3. I believe being a homemaker is a equally challenging job like any other. It should be added to paycheck list of jobs. It requires specific skills which not every woman/man can have just like in any other job. So policy makers should start thinking over including this in the regular job package soon.
    The Moms who do other jobs or run a business from their home , work from home and so do dedicated homemakers. So I don't see any difference here. 🙂 But I know the debate will continue for a long, long time.

    Cheers,
    POETICbug
    http://poeticbug@blogspot.in

  4. First of all, I must confess. I love this Shailaja more. Not the 'always-Zen' one. This one – I can relate to.
    Secondly, you know my thought on this. And you've just put it a lot more eloquently that I possibly could have. Each one to their own, I say. The only thing I say is that it is to be doing by choice and decided by you. Not because society warrants things to be done in a certain way 🙂

  5. I always agree that parenting is one job that is thrust on you with zero qualifications and checks, but we seem to do okay, somehow, learning along the way. As long as we can trust others to do their thing, instead of hauling them up for being parents who neglect their kids, this debate will continue.

  6. I doubt anyone can really conform to society's expectations. Even if they do, society will still find a way to find fault with what you do. And for what? For whose peace of mind? It's ridiculous, the tunes we dance to, because it is the only music playing.

    You like this me? I wouldn't want to cross this Me on a good day 😉 You have no idea what you're in for.

  7. Well-said! There's really point with these futile debates. Ultimately you are a parent and there really can be no other category For me liberalism will kick in when you are not expected to make a particular “choice”.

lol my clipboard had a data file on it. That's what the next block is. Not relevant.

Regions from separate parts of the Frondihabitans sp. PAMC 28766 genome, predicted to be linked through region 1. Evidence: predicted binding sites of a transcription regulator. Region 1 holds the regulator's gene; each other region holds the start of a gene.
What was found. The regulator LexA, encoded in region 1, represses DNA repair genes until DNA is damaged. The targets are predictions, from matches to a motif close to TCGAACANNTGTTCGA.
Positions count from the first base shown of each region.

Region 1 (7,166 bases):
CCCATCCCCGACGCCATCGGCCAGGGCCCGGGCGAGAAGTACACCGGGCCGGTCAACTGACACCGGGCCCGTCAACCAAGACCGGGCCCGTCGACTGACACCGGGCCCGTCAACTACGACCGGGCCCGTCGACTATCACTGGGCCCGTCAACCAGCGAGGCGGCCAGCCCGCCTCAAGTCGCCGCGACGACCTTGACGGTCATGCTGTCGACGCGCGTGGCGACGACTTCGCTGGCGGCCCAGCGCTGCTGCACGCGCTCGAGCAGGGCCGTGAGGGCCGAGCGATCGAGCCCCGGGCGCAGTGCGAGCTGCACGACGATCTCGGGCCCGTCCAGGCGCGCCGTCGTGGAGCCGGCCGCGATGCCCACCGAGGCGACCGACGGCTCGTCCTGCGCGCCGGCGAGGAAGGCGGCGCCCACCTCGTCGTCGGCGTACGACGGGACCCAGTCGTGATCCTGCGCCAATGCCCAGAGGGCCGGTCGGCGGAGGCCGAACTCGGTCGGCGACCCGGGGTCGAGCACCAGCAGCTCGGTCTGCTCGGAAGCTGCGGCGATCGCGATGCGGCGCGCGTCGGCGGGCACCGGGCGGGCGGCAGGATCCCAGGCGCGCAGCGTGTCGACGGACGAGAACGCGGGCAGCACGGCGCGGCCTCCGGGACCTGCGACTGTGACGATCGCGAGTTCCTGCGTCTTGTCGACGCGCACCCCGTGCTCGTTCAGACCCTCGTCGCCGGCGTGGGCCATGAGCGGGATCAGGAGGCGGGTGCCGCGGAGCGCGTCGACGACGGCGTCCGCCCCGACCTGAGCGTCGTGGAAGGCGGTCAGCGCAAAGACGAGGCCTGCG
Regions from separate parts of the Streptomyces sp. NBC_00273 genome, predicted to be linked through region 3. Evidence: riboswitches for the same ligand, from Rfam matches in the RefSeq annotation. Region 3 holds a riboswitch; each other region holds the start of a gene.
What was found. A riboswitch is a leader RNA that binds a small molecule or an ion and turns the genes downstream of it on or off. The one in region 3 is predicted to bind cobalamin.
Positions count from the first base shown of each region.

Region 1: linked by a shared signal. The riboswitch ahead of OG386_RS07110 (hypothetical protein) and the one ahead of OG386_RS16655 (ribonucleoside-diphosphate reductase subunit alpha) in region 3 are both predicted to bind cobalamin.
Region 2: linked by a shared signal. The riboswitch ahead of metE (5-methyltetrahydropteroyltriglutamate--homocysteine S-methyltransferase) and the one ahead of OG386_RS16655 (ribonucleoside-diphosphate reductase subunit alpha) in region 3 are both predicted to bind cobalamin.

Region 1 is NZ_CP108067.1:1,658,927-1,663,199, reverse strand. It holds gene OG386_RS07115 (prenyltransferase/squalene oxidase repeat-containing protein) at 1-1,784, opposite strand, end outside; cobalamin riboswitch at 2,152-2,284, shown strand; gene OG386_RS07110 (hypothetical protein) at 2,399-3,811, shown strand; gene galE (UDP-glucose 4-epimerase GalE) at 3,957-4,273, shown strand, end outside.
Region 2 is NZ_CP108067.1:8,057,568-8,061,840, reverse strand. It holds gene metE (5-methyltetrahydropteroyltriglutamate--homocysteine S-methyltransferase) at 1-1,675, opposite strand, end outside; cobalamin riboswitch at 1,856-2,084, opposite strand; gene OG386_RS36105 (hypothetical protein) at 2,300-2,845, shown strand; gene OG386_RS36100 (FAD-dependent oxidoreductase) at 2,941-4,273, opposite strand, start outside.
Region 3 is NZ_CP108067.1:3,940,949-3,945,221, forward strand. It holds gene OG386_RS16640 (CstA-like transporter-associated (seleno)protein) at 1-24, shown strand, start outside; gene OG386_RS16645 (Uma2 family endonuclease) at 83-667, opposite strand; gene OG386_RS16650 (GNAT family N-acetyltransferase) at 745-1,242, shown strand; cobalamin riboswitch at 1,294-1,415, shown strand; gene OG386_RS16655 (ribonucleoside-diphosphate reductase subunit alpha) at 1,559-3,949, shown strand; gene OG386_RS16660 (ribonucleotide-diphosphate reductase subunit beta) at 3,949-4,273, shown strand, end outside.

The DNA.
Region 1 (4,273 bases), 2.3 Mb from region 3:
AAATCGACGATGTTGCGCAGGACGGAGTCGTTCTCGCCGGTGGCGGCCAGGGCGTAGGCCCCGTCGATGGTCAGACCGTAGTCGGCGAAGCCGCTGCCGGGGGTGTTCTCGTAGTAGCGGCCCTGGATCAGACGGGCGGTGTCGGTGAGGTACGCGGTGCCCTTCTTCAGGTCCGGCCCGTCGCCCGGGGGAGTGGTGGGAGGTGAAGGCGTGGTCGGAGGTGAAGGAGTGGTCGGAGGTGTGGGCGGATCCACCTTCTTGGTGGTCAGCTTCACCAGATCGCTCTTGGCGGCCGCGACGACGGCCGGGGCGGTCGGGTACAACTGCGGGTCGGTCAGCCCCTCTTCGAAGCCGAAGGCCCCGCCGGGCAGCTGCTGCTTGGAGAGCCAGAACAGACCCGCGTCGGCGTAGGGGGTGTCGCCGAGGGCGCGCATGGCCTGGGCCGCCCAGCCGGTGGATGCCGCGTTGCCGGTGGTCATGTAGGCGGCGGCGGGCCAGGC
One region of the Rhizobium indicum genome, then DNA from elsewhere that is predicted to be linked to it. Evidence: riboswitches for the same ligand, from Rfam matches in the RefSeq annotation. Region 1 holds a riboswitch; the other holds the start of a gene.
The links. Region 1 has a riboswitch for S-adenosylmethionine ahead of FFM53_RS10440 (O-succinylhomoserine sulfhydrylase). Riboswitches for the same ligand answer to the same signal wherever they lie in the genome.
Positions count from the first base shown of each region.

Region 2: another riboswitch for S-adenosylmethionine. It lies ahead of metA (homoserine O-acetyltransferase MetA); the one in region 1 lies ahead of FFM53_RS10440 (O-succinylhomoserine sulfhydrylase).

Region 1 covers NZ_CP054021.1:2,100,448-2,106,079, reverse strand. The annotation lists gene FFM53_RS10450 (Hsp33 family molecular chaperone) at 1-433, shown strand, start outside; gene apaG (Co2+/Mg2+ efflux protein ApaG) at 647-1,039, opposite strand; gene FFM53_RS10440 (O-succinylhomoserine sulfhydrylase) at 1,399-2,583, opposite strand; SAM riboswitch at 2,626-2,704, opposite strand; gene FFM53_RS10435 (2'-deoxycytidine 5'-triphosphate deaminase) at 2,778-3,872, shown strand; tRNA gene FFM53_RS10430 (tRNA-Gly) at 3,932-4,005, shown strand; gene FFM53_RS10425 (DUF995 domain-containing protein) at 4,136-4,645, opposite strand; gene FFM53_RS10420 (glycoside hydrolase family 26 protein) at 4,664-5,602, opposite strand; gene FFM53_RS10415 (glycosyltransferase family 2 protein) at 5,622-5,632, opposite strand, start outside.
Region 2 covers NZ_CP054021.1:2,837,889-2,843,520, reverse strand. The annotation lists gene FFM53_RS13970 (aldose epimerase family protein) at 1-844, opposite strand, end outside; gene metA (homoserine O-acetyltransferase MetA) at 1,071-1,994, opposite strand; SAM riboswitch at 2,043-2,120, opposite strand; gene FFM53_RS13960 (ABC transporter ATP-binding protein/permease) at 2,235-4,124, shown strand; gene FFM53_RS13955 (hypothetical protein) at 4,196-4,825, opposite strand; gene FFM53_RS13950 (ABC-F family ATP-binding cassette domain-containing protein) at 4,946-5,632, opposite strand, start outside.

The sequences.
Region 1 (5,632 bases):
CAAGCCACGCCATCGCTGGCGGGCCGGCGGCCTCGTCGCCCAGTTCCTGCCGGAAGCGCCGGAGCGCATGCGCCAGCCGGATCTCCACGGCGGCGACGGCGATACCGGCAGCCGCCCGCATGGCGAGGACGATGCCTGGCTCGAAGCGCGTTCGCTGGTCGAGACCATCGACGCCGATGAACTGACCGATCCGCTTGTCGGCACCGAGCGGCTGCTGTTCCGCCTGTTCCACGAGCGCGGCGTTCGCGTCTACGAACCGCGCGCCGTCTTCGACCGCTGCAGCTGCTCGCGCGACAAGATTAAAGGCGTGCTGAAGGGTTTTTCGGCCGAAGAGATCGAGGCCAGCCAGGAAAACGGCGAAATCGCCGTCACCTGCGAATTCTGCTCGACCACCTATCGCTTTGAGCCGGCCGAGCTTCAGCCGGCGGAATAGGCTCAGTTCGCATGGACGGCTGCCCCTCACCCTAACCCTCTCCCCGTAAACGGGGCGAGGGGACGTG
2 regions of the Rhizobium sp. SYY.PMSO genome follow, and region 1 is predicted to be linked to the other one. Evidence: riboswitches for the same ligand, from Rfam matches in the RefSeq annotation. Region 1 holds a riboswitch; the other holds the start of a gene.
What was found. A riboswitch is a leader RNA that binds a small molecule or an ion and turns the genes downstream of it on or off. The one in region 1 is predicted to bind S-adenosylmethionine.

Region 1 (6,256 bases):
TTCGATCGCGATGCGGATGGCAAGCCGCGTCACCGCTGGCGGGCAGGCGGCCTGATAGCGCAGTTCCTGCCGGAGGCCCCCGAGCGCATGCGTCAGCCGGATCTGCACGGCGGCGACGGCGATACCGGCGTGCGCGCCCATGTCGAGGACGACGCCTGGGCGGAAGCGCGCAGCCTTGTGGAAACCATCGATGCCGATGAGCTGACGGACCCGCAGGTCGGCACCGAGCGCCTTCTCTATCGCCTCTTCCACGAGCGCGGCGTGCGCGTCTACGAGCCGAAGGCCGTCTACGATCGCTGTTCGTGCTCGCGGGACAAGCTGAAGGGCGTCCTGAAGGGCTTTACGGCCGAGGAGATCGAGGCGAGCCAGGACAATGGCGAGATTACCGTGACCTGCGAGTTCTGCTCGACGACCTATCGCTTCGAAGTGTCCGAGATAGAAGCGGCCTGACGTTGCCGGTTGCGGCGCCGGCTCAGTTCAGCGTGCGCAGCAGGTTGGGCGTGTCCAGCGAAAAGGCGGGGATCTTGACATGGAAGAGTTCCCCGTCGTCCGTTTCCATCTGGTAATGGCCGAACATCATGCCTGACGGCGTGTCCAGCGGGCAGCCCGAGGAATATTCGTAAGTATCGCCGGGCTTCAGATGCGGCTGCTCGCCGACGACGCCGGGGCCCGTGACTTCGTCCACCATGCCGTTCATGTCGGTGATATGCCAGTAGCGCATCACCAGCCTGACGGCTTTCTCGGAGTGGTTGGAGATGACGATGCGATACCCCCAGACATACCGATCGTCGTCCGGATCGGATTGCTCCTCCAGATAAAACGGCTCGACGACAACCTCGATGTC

8. Exactly, Uma. Liberalism is a far cry away, though, given how people jump up and down over the most trivial issues. At least if we can aim for some form of empathy and compassion, that would be great 🙂

  9. Actually this debate can go on ,but there will be no one opinion, which will be suitable for every one. I was a full time working mom, I never had any regrets. My children are doing very well in liife. My daughter and DIL, both are working mothers.Even my grand children are doing very well. I am not against 'stay at home mothers'. It is for a woman to decide I personally feel that children of working mothers are more organised . Soon I will write my experiences as a working mother.

  10. Parenting is a tough job. More so because there is no training or induction period for it. You've to learn as you go. I'm not a parent yet, but I feel that being a happy parent is more important than being a working or stay-at-home parent.

  11. Great post Shailaja and even when I am not a mother, I totally agree with you. All those are myths and need to be exposed..SAHM, WM, SAHWFH or SAHWM – all Mums are doing their best and this is no competition..There is no guarantee even after any kind of upbringing if the child will become a good human being.There are so many variables that will never have one finite solution.

  12. Very very well said, Usha Madam. You are right. It is each mother's prerogative based on her circumstances. Nobody can or should take a call on another's situation. You are an admirable standard to look up to 🙂

  13. A really nice post. Such decisions also vary as per family conditions and situations.